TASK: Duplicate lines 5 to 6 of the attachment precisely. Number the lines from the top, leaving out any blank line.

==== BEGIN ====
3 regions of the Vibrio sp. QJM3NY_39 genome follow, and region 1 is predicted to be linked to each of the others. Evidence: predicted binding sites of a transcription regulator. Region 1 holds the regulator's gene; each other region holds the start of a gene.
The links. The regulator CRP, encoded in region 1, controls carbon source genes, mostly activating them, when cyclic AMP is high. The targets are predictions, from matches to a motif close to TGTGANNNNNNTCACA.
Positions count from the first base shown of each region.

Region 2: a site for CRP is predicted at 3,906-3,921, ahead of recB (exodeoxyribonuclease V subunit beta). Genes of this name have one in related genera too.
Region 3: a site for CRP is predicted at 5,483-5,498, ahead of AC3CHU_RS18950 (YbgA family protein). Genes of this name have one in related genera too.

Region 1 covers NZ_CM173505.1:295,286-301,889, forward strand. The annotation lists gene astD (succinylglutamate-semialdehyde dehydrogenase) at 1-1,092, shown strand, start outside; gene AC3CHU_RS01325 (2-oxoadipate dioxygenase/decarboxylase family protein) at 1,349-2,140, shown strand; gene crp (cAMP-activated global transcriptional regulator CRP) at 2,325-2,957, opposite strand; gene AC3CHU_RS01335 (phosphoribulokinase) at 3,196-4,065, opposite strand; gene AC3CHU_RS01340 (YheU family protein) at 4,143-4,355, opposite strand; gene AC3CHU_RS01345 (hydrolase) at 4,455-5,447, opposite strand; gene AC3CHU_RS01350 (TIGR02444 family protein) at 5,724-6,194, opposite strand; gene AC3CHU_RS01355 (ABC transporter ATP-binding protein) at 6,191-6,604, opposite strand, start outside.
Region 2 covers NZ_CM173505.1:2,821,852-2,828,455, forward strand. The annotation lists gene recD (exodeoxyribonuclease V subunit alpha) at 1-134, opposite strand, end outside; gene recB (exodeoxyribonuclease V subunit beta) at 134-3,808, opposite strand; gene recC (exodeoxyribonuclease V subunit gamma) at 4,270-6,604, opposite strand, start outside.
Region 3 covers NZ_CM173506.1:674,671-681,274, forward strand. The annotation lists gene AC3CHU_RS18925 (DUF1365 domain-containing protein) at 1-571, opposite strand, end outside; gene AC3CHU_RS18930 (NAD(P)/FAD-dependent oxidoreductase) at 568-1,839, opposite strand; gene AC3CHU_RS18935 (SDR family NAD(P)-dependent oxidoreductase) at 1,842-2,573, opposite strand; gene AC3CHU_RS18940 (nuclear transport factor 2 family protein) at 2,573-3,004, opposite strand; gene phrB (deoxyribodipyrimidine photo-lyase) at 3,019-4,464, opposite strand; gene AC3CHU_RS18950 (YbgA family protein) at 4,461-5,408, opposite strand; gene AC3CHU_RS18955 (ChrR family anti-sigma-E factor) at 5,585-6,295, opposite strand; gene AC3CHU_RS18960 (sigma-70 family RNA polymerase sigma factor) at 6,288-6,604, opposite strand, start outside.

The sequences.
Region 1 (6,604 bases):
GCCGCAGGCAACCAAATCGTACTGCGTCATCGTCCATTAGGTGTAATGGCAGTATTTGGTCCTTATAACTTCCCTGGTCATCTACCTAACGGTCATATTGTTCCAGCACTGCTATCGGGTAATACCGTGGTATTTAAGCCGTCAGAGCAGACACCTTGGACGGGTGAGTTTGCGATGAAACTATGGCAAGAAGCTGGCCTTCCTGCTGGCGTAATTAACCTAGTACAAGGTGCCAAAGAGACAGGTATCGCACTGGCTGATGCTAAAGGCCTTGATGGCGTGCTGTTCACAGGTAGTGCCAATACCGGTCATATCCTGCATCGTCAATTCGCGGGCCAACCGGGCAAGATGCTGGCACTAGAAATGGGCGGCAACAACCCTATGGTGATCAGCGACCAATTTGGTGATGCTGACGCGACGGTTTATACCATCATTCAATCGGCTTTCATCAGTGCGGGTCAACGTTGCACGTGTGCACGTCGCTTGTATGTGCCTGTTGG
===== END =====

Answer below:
Region 3: a site for CRP is predicted at 5,483-5,498, ahead of AC3CHU_RS18950 (YbgA family protein). Genes of this name have one in related genera too.

Region 1 covers NZ_CM173505.1:295,286-301,889, forward strand. The annotation lists gene astD (succinylglutamate-semialdehyde dehydrogenase) at 1-1,092, shown strand, start outside; gene AC3CHU_RS01325 (2-oxoadipate dioxygenase/decarboxylase family protein) at 1,349-2,140, shown strand; gene crp (cAMP-activated global transcriptional regulator CRP) at 2,325-2,957, opposite strand; gene AC3CHU_RS01335 (phosphoribulokinase) at 3,196-4,065, opposite strand; gene AC3CHU_RS01340 (YheU family protein) at 4,143-4,355, opposite strand; gene AC3CHU_RS01345 (hydrolase) at 4,455-5,447, opposite strand; gene AC3CHU_RS01350 (TIGR02444 family protein) at 5,724-6,194, opposite strand; gene AC3CHU_RS01355 (ABC transporter ATP-binding protein) at 6,191-6,604, opposite strand, start outside.